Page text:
Earlier this year Massachusetts Continuing Legal Education (MCLE) asked me to update my 2009 chapter on Employee Noncompetition Agreements. The revised chapter, part of the 2-volume Massachusetts Employment Law series, was published in June.
Below are links to the cases I added to this chapter. I’ve also included a sentence or two regarding each case. However, I did not make an effort to describe every legally significant aspects of each case.
- Ethicon Endo-Surgery, Inc. v. Pemberton, 27 Mass. L. Rptr. 541 (Super. Ct. 2010). This case, decided by Judge Peter Lauriat in the Suffolk Business Litigation Session, applies New Jersey non-compete law, but Massachusetts procedural law for purposes of ruling on a preliminary injunction. The former employee filed suit in California first, but Judge Lauriat refused to dismiss this case based on the “first filed” rule. The court enforced an 18 month covenant not to compete against the former employee.
- Inner-Tite Corp. v. Brozowski, No. 2010-0156 (Worcester Super. Ct. 2010). This lenghy decision was written by Judge Janet Kenton-Walker, sitting in Worcester County, following a bench trial. The judge enforced a one year convenant not to compete against an employee who had worked for Inner-Tite in Georgia. Given Brozowski’s relatively low salary, and the fact that he was asked to sign the non-compete after beginning work for Inner-Tite, this contract would not have been enforceable under the various proposed Massachusetts non-compete statutes. Either ground would have invalidated the agreement. This was a tough outcome for the former employee, and one which might have had a different outcome in Suffolk, Middlesex or Norfolk counties, which tend to have more liberal leanings in these cases.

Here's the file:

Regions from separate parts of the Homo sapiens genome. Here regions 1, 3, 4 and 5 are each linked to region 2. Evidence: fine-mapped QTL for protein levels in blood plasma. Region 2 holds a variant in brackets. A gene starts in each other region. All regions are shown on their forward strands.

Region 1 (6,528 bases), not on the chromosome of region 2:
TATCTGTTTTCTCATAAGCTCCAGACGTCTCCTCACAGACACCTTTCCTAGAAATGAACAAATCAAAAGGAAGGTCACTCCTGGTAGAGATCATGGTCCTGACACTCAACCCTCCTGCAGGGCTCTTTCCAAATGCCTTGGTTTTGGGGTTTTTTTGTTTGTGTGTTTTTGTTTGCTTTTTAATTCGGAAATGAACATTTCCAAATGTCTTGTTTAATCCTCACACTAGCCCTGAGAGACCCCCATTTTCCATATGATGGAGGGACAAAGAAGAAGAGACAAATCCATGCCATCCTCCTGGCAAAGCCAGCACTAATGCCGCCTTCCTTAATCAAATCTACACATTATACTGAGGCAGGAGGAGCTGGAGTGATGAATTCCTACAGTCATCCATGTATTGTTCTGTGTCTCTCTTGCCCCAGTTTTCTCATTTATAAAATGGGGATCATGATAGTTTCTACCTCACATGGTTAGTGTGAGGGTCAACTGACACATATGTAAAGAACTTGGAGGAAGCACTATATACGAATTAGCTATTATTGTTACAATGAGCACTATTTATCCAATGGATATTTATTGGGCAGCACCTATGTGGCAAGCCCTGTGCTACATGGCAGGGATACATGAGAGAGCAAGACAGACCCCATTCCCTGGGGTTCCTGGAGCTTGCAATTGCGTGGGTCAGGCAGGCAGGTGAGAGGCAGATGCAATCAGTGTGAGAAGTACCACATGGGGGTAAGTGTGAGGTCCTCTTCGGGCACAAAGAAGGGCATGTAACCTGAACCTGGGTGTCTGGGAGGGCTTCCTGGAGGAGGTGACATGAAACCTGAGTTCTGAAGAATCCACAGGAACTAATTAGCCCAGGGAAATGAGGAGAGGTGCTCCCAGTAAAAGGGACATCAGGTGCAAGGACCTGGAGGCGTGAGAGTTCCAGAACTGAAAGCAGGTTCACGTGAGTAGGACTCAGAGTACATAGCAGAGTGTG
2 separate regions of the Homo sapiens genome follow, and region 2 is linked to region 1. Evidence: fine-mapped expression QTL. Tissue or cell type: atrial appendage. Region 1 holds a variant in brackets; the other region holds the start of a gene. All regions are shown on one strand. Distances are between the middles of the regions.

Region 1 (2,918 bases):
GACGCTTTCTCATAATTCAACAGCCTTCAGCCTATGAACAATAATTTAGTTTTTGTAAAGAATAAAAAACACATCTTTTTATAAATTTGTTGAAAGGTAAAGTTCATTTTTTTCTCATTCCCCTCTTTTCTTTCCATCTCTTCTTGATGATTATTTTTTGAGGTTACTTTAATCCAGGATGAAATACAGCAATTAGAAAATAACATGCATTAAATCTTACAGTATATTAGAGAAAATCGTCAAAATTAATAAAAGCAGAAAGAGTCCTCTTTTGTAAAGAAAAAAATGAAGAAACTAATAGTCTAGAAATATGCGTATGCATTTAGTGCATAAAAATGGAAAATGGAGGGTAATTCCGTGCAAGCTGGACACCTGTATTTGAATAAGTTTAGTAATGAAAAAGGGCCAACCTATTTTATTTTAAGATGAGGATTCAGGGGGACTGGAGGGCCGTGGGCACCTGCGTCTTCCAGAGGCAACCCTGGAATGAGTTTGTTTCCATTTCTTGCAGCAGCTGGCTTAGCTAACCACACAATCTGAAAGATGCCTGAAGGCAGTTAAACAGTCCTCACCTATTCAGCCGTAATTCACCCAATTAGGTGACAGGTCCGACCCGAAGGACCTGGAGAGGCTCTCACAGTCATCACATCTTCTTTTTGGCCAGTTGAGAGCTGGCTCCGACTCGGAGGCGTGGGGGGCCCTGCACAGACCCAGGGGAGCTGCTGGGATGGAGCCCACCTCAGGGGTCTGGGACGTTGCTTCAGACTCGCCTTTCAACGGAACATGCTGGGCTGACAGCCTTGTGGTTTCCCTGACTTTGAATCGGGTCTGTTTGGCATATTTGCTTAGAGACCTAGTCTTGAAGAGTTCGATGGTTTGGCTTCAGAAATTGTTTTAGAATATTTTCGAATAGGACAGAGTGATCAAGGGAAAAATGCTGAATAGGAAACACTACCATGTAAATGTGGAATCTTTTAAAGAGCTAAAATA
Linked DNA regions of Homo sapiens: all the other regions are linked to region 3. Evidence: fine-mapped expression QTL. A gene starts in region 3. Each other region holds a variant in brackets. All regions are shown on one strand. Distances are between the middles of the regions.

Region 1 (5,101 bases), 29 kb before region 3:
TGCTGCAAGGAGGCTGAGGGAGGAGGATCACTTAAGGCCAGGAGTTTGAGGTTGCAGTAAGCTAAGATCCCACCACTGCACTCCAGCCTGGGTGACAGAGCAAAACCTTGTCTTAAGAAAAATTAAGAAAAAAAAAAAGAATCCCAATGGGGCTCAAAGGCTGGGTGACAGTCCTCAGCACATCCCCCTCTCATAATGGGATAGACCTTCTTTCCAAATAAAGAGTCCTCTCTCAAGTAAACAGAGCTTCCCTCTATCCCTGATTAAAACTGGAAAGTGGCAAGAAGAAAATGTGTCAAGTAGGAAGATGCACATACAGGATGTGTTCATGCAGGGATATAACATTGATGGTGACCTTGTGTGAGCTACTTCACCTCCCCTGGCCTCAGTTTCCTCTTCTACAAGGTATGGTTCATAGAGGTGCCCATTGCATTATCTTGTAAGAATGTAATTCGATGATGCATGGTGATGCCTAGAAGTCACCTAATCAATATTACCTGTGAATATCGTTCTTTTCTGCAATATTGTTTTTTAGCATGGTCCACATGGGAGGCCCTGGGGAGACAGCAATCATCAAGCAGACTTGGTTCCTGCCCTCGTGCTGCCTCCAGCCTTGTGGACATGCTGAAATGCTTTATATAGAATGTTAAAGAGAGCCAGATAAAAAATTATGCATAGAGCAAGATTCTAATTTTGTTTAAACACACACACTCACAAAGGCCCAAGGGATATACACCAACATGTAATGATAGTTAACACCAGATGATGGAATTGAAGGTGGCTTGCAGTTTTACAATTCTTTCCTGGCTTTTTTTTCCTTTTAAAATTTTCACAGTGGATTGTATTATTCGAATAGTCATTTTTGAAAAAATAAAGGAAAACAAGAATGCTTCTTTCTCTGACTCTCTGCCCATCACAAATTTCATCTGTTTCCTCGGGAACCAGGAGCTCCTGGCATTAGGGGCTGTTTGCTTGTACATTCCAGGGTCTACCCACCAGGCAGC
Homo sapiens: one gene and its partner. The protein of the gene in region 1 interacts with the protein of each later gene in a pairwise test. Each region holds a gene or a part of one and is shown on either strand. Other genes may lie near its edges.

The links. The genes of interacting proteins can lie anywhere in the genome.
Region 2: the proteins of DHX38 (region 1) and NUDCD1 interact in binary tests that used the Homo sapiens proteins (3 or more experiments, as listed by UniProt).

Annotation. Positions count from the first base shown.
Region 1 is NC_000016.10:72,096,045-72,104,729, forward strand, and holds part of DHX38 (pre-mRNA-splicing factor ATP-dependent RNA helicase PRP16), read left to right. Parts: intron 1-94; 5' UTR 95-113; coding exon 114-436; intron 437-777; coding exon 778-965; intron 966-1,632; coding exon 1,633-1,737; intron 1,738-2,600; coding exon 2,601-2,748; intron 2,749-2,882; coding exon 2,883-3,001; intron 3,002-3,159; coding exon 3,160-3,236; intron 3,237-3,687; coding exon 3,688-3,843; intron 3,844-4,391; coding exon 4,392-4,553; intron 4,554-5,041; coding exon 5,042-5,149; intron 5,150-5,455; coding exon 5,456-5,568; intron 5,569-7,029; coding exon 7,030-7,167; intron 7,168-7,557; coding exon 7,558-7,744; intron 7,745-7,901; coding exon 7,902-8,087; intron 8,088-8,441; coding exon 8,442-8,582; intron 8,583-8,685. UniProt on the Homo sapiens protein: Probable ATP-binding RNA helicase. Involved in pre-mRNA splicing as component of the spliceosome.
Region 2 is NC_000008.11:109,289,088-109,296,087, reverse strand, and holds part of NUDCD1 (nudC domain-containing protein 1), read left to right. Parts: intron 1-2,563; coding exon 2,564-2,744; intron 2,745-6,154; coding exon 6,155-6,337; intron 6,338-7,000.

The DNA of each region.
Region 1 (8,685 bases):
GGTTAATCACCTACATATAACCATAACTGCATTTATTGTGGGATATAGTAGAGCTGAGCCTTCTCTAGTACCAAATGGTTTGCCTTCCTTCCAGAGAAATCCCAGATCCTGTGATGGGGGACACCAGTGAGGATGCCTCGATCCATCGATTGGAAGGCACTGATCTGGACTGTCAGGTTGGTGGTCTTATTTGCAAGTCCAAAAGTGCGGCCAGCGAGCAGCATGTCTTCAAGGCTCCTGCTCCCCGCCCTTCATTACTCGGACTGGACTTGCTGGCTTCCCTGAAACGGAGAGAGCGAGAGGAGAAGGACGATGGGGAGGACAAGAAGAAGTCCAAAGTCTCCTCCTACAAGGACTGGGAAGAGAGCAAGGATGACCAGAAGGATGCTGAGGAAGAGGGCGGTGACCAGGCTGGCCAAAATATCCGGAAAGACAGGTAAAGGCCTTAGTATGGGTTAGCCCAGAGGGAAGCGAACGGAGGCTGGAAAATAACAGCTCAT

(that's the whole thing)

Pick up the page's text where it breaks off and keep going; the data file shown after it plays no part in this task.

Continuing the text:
- Rohm & Haas Elec. Materials, LLC v. Elec. Circuits Supplies, Inc., 2010 U.S. Dist. LEXIS 136080 (D. Mass., Dec. 22, 2010). In this case, brought against a corporate distributor of Rohm, Judge Joseph Tauro denied a preliminary injunction for a variety of reasons, including Rohm’s failure to prove the distributor possessed trade secrets or confidential information, and because Rohm’s damages were quantifiable and relatively small,
- Marino Company, Inc. v. Anderson, 2010 Mass. App. Unpub. LEXIS 448 (2010). This case was moot on appeal where the employer sought specific performance of a three year non-compete agreement, but by the time of trial more than three years had already passed. See EMC v. Arturi, below.
- Palladium Group, Inc. v. MacGillivray, 2010-2246 (Middlesex Sup. Ct. 2010). The court construed the non-compete agreement to provide only for forfeiture of benefits, and therefore injunctive relief against the former employee was not available to the former employer.
- Me. Pointe, LLC v. Starr, 2011 U.S. Dist. LEXIS 10442 (D. Mass. Feb. 3, 2011). Judge O’Toole found that where a sales representative signed an independent contractor agreement on behalf of his company the agreement committed the company, but not the individual in his personal capacity.